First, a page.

My work has gone through many changes in the more than forty years that I have been painting. Manet’s statement still resonates for me: To be concise in art is both necessary and elegant. Luminosity is still the goal, oil paint on canvas still the preferred medium, shape and color still the plastic means to speak my particular expression.
Martin Canin’s work clearly obeys the well-known definition of color field painting: “Color is freed from objective context and becomes the subject in itself.” Large fields of color spread into the canvas creating areas of unbroken surface.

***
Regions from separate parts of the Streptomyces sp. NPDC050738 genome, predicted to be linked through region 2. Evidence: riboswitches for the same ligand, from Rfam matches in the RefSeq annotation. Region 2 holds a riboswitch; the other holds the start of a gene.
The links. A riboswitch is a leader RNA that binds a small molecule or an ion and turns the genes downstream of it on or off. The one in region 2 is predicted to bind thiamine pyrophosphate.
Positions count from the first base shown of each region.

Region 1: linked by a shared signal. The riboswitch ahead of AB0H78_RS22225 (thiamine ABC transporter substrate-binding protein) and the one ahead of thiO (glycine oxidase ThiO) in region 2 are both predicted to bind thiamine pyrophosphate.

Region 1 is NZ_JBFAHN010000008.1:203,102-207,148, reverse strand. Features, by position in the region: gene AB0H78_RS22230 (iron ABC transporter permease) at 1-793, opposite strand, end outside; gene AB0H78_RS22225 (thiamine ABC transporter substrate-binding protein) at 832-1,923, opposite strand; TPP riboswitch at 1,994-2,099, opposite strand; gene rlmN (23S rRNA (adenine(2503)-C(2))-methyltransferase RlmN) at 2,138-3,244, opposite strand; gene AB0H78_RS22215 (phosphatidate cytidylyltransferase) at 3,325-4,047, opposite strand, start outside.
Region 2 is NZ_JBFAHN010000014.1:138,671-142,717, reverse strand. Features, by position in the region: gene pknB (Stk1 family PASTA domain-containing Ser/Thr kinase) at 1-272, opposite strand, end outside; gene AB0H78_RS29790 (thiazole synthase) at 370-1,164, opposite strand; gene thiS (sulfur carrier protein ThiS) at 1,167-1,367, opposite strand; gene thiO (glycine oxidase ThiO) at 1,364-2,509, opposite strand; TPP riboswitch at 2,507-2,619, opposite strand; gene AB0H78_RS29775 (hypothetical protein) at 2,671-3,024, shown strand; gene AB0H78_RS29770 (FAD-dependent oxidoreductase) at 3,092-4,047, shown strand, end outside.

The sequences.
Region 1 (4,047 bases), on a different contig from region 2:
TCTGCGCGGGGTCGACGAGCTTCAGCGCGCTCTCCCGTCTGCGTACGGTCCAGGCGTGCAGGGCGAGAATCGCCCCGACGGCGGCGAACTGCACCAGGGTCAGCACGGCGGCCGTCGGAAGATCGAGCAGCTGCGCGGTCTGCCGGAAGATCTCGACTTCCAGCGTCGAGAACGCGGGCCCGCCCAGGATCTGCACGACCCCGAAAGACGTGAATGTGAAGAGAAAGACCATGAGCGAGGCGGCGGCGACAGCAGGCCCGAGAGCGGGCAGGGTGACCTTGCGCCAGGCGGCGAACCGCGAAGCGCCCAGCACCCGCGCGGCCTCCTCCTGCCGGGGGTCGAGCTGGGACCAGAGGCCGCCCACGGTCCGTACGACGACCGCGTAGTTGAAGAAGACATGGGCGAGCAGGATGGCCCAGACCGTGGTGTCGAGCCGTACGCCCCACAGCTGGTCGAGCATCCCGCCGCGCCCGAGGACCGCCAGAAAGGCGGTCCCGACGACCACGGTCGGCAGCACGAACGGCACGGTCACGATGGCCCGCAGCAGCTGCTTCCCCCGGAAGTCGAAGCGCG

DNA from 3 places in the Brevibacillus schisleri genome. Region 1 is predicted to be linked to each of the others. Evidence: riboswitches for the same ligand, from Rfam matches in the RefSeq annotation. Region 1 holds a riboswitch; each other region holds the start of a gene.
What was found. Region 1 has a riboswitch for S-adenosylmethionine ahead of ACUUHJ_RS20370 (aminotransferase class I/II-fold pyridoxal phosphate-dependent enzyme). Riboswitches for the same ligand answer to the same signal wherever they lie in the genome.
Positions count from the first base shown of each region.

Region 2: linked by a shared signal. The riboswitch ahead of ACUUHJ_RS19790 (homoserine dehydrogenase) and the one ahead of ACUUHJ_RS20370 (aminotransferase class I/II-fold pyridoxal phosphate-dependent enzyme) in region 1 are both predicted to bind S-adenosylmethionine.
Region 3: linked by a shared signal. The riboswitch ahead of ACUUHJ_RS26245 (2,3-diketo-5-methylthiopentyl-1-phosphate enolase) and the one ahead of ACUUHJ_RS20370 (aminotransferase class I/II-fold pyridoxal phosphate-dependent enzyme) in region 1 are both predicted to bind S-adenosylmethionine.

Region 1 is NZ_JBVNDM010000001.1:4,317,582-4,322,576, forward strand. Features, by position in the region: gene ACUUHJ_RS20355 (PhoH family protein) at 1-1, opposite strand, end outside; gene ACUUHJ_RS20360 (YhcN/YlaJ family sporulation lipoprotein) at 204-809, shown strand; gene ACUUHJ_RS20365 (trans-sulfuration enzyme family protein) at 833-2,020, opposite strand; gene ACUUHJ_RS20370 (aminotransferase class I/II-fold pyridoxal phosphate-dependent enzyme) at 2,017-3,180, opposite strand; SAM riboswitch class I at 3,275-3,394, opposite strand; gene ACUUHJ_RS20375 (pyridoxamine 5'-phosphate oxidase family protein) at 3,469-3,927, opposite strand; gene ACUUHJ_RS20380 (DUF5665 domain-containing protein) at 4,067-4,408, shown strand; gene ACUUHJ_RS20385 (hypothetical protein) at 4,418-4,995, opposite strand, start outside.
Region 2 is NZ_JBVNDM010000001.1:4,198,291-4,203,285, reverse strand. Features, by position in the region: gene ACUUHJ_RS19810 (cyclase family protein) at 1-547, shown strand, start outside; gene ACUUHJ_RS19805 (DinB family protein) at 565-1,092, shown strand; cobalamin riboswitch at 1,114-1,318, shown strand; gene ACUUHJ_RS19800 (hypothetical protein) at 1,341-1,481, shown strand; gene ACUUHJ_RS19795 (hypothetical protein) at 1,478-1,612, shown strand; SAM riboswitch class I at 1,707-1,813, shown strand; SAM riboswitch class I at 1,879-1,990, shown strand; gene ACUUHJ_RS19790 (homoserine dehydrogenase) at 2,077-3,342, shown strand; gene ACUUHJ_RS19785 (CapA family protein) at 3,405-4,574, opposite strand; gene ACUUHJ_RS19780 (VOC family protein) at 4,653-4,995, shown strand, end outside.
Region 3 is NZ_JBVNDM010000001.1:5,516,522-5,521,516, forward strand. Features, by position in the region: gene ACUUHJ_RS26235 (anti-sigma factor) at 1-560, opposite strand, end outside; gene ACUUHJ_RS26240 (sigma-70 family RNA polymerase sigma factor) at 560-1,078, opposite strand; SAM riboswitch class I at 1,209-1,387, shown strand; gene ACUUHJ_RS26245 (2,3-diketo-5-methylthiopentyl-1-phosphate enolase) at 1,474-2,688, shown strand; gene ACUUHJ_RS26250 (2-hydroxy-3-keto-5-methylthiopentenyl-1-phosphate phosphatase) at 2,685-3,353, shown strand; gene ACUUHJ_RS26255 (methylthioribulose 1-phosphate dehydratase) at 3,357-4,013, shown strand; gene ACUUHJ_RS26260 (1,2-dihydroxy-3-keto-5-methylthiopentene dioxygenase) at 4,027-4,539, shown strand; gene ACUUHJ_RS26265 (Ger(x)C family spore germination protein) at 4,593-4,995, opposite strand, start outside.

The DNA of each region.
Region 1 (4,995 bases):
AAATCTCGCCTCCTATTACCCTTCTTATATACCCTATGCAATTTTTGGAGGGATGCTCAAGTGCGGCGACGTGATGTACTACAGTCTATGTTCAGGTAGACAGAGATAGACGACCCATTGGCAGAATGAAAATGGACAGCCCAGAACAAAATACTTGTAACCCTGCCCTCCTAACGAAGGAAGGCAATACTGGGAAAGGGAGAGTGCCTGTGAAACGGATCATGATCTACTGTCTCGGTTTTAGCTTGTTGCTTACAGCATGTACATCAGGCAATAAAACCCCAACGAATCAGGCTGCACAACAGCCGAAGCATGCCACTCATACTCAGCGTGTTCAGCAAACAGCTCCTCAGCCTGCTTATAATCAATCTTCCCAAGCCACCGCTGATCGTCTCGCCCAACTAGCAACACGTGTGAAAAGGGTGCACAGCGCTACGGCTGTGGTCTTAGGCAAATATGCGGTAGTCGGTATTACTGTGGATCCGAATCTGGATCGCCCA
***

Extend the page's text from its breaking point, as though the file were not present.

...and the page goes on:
Though at first it would be easy to associate his paintings to the work of color field artists like Barnett Newman or Jack Bush, Canin’s large canvases maintain a distinctive lyrical aspect that separate them from pure geometry and plunge them into a subtle emotional realm. Asymmetry is a constant, often reinforced by the use of polygonal frames whose parts fail to correspond to one another in shape or size.
With a career spanning over forty-five years, bright vibrant colors have been the preferred syntax, at times alternating with darker periods. However, even when gray and black are the only colors present on the canvas, Canin always magically achieves his ultimate goal: luminosity.